Catslide partiesParty 2006 Party 2007 Party 2008 Party 2009 Wedding 2010 Party 2011 Party 2012 Party 2013
TheSmithsTheSmiths2014 TheSmiths2013 TheSmiths2012 TheSmiths2011 TheSmiths2010 Ben and Becky family
We like games at our parties and over the years we have included more of them and local rules and preferences have evolved.
We also realise that we fall into two distinct camps in our choice of what and how to play. The Smiths like competitive games with clear winners, tight rules and strict record keeping. The Leadbeaters tend towards non-competitive activities without outcomes or winners though in most of our games we proclaim Rosemary to be the winner whether she has played or not.
You can decide for yourselves which category the following fit into.
Our version of this game is now called 'Crochet' to distinguish it from another game with a similar name and in recognition of Sj's claim that her [American] spell checker contains no such word as 'croquet'.
The object of this game is to knock a coloured ball through a series of hoops, set out in defined order and direction of play around the garden.
Only the mallet head may be used to strike your own ball and nothing else.
No obstructions to play, of any sort, may be moved.
Any ball stolen by dog or child must be played from where it lands regardless of whether you hit it there yourself or not. Players smearing chocolate or meat on their ball in the hopes of reprieve, in this way, from the game will be banished to the barrel.
Balls lost in flower beds may be retrieved and dropped on the fairway at the cost of a turn.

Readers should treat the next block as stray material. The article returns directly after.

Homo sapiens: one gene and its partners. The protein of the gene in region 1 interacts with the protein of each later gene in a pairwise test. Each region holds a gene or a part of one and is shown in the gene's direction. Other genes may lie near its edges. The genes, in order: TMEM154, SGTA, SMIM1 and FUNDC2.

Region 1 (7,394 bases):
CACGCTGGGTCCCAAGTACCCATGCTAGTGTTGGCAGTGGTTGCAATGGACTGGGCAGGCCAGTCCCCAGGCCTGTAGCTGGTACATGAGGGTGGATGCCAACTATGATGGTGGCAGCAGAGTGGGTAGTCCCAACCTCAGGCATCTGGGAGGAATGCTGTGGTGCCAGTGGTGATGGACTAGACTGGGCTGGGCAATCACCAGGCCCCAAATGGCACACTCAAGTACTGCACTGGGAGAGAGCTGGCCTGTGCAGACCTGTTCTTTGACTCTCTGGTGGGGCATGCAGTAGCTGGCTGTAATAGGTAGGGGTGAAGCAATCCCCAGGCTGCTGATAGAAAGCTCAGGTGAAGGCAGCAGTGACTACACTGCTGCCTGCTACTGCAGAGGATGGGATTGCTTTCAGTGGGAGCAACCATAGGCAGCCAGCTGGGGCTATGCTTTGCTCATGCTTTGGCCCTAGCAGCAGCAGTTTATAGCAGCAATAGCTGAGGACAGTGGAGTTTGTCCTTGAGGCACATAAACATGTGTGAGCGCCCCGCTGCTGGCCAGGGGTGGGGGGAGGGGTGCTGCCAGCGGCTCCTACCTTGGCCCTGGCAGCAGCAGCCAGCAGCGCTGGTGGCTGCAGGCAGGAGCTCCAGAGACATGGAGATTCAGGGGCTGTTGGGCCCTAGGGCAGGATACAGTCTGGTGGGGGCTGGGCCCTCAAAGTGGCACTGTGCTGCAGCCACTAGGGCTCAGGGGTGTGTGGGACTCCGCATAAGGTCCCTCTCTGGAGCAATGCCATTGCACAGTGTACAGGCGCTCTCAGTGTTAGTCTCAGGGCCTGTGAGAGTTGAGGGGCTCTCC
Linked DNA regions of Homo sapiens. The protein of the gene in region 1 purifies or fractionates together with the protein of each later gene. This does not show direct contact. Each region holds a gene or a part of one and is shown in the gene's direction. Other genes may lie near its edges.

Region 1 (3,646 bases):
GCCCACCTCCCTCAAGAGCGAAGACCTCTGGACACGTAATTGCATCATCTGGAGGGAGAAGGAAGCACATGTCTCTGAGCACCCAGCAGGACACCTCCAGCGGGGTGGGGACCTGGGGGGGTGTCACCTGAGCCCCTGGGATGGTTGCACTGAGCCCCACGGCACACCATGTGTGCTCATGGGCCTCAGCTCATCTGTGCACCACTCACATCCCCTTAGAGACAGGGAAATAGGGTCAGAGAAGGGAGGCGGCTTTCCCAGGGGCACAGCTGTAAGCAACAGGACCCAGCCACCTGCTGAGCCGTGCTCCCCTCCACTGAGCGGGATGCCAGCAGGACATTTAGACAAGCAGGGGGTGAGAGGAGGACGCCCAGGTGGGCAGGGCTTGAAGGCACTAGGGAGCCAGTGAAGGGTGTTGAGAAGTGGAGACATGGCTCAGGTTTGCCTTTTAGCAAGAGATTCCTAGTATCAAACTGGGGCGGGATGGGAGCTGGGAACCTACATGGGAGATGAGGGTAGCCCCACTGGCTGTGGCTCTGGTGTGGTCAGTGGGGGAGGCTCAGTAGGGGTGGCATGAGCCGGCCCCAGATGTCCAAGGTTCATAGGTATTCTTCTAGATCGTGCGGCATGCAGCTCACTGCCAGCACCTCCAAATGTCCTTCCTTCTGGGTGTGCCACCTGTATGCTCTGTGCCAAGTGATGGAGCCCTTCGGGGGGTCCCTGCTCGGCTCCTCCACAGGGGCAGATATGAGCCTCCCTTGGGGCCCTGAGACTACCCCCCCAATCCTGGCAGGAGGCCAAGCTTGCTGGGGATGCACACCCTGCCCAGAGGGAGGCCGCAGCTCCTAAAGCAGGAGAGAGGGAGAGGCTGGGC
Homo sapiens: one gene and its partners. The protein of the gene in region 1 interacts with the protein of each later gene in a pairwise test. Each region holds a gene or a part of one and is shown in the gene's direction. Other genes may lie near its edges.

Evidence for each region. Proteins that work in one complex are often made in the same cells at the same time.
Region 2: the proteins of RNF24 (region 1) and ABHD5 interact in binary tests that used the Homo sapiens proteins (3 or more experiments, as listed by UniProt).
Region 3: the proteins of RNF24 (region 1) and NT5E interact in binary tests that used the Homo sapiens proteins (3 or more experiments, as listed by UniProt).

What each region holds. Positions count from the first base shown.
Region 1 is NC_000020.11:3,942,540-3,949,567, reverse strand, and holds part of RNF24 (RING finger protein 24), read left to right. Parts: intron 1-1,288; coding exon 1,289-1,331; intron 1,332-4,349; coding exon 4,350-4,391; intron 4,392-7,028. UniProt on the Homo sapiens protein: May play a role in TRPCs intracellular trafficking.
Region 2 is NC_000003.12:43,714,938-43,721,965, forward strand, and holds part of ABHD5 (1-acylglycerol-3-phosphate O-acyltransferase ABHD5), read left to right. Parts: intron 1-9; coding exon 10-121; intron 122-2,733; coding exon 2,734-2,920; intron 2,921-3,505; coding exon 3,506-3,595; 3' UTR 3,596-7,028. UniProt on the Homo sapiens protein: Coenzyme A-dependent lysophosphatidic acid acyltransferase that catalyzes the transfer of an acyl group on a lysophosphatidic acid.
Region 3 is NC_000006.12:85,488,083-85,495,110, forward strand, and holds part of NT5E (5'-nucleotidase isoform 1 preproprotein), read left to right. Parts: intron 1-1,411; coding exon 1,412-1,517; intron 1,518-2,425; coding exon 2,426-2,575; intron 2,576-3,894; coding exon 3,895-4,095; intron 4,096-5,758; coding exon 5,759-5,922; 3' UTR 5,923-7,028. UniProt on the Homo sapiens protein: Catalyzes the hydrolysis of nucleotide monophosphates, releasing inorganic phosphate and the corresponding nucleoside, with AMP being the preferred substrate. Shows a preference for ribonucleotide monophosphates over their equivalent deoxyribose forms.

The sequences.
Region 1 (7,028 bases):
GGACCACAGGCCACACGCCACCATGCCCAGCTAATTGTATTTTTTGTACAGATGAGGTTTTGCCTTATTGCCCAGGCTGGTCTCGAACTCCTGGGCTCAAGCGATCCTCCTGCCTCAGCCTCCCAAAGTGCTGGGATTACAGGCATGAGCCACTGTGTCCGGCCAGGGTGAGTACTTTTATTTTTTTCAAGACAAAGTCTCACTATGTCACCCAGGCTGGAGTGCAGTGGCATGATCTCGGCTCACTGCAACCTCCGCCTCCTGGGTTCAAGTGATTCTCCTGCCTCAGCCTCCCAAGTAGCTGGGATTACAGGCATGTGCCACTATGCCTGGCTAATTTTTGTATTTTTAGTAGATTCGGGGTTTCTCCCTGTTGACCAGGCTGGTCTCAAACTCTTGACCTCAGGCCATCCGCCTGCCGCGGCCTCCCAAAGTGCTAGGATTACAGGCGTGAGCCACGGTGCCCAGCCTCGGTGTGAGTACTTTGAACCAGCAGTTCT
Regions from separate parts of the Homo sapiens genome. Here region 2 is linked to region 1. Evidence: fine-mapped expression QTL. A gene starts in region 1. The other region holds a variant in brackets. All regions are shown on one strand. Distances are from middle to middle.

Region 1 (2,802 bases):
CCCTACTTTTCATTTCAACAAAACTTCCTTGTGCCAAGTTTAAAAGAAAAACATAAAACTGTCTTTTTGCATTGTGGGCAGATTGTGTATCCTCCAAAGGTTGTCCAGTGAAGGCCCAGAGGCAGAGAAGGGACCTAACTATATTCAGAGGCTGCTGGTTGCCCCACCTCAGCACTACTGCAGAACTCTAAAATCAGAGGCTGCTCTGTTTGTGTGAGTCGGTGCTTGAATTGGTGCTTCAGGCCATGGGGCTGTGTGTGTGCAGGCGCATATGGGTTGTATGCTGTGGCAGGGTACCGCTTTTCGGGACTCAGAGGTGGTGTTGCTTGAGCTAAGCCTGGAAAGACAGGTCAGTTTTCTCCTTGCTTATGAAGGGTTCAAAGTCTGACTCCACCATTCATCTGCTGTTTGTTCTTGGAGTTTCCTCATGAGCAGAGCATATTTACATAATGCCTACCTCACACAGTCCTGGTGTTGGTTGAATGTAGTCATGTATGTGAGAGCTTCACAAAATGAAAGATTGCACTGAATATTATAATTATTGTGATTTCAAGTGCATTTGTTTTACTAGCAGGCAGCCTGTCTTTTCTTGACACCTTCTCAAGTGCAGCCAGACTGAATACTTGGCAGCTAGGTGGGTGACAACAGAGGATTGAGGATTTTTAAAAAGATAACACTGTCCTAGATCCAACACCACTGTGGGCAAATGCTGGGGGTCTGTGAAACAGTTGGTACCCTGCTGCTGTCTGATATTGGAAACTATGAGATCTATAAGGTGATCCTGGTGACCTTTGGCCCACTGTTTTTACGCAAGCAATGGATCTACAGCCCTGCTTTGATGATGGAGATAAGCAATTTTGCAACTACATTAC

Opponent's balls may be deliberately knocked out of place by the your own ball but a warning to you opponent must be given in the form used in Ingmar Bergman's 'Smiles of a summer night'.
This entails informing your opponent of your intention by standing to attention and uttering the phrase: "As you know it is my right to knock your ball away" in a Prussian accent before saluting and clicking your heels.
As the party is in the summer, here are the three 'Smiles of a Summer Night'.
The first smile smiles at the young, who know nothing.
The second, at the fools who know too little.
The third, for the sad, the depressed, the sleepless, the confused, the frightened and the lonely.
Here is a clip from the final scene from the film which sums up very well where we like to be.
This is a popular Oxfordshire and Buckinghamshire pub game in which wooden sticks or batons are thrown at a 'doll' on a post with the intention of knocking it off.
We rarely play this, as intended, between competing teams, though sometimes people like to organise themselves in this way. Usually we take turns to throw the 6 battens at the doll and note how many times we manage to knock it off. If we want a winner, it is the person with the most strikes per 6 battens who wins or the winner of a best of three knock out in the case of a tie.
Local rules allow shorter pitches for children and women.
There is a variation, called 'Strip Aunt Sally' in which any player failing to score any strikes in a set of six, called a blob, has to remove one article of clothing after each blob round.
Our thanks to Christianne and Mick who brought this game to last year's  party. So far we play it by the rules but we now have our own, indoor, version so who knows?
We are absolutely pathetic at this game which consists of simply patting a soft ball between each other with tennis rackets. We count how many times we can do it and regard 20 as 'good'.